Everyone has their go-to dining spots—the kinds of places you find yourself stumbling into on near autopilot time and time again. Then there are the backups—the places that aren't necessarily your first pick, but they can get the job done in a pinch or add some much needed diversity into a stale dining routine.
If Szechuan Omei is a sidepiece, as it were, know that the restaurant located off of Speedway Boulevard just east of Tucson Boulevard has been around. Our server said the restaurant had been serving Sichuan fare for 46 years, although she had only worked there for a little over a year. The age actually makes sense when you look at the décor and signage, which definitely carry a '70s vibe to this day. The plates all read "Szechuan Omei Restaurant" in script lettering—a dated but also delightful touch. I'm a sucker for kitschy dishware.
True, the nearly 50-year-old spot is a little dingy at this point, though it's not as if it demands an update since it just makes the restaurant all the more charming. However, the 10-page menus do look a little worse for wear, partially unbound with menu changes taped over old offerings.
Deciding what to get off of that massive menu can be a bit of a task, but the helpful "chef's recommendations" highlighted at the top of the menu's different sections or simply going for one of the three set family dinner options are as good of a place as any to start if you're feeling particularly indecisive. For lunch, special pricing is at $5.95 per meal, which is a definite steal.
To drink, the restaurant offers standard choices like hot jasmine or green tea, chrysanthemum tea and iced Thai tea as well as less expected options like soy milk and cans of cold and creamy coconut milk. Szechuan Omei also serves sake ($6 per glass), plum wine ($6.50 per glass) and six options of red, white and blush wines available by the bottle ($21 to $29) or glass ($6 to $7.50). Bottles of domestic and imported beer are just $3.95.
Unfortunately, appetizers at Szechuan Omei start the meal off on a sour note. Some level of morbid curiosity or nostalgia led to me ordering a pair of egg rolls ($2.95), which took over 15 minutes to get to the table after ordering, despite the fact that the restaurant was nearly empty when I ordered them. Once at the table, the egg roll's lightly spiced filling had good flavor but were cold in the middle. The Kuo-Teh potstickers (six for $7.95) didn't suffer the same temperature issues, but were bland overall, even when drenched in the accompanying chili vinegar sauce.
If you're looking for something to try before your main dish arrives, it's probably best to go for a soup. Straying from ubiquitous egg flower or hot and sour soups, the Peking won ton soup ($2.75 for a small and $6.95 for a large) is a tasty pinkish broth filled with handmade Chinese dumplings with sweet and savory barbecue pork in the middle. The sizzling rice soup ($9.25) is satisfying both in flavor and texturally. The crunchy (actually) fried rice sits on top of a comforting chicken-based broth filled with bok choy, mushrooms, beef, chicken and shrimp. However, it did take an additional 15 minutes after our appetizer arrived to get the soup to the table.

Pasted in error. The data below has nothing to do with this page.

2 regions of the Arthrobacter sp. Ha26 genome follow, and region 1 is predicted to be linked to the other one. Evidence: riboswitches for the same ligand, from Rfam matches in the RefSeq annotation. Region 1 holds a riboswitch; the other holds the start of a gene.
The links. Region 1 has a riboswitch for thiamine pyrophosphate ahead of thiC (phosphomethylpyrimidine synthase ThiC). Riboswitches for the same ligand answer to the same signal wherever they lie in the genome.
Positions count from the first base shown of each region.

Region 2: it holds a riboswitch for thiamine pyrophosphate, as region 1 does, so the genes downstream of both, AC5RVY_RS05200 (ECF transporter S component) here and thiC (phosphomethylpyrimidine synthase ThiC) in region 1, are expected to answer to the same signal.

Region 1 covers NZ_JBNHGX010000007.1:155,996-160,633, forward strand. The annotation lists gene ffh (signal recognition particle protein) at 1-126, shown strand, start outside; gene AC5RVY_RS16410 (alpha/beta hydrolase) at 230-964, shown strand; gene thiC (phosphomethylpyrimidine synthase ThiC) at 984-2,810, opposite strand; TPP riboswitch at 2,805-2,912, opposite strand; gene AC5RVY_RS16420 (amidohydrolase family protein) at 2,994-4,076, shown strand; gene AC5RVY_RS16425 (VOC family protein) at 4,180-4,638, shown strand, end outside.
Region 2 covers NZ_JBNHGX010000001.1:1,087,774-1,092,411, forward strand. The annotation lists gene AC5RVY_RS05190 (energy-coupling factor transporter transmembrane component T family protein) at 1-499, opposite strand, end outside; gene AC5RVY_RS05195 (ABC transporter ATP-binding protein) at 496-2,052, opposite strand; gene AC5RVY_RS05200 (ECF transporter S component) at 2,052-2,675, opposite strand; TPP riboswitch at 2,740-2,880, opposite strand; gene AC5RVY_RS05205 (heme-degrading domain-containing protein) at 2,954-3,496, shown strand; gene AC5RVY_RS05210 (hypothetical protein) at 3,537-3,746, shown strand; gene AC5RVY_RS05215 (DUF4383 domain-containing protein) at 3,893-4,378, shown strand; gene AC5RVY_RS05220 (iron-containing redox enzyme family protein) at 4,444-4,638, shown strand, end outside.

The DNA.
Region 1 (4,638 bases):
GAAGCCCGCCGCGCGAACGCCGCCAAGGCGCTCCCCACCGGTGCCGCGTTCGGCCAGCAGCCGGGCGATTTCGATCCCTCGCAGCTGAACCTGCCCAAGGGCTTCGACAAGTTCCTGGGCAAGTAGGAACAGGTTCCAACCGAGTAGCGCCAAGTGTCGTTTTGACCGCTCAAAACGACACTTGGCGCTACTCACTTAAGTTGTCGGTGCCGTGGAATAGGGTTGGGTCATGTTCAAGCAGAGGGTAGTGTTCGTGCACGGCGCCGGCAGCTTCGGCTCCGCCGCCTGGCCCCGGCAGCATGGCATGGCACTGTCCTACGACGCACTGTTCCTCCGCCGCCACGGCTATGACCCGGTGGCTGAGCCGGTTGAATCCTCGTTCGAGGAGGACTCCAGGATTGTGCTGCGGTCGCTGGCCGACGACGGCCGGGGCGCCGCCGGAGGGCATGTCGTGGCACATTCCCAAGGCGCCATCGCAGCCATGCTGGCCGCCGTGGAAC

It is easy to forgive dishes having long ticket times if you aren't in a rush because the service is very accommodating and gracious in the front of the house. Plus, most times it seems there is just one server to take care of all of the guests.
Continuing on with the meal when you visit Szechuan Omei is best done family - style, as each dish offers something very different. Although they offer a whole roast Peking duck for $39.95 with a 24-hour notice requirement, those looking to get their fowl fix the day of can go for the flavored crispy duck ($15.25), which is half of a duck steamed and then fried. Admittedly, the duck was almost as much bone as it was meat, but the aromatic, crunchy skin made it worth it.
For something lighter, the sizzling vegetables with crispy rice ($9.25) takes that same sizzling rice from the soup and mixes it with soft, velvety bean curd and lightly sautéed veggies like broccoli, mushrooms, celery, carrots and snow peas in a salty, nearly translucent sauce. On the darker side, the pork with satay sauce ($9.95) serves up thin slices of barbecue pork with onions and celery in a plate-licking richly spiced sauce.
If you have to have your starches, skip the fried rice and chow mein and opt, instead, for the Singapore Mei Fun ($9.95), which, despite being a little dry, gave the perfect amount of heat to rice vermicelli with the house curry sauce and mixed in veggies, pork and shrimp.
One of the most attractive aspects of Szechuan Omei is the fact that it delivers to both the downtown and university areas with a generous four-mile delivery radius, although there is a $15 minimum for delivery orders. With the small staff the restaurant operates with, you should know that at most times orders will take anywhere from an hour to an hour and a half to arrive, so plan ahead.
When delivered, the dishes and soup that I ordered were all lukewarm. However, it is nice to know that if you're feeling a little rough around the edges, Szechuan Omei will be there in an hour or so with $15 worth of tangy, spicy hot and sour soup to help perk you up.
In the end, being the best in town only gets you as far as someone is willing to go to get it and sometimes nothing is better than not having to go anywhere at all.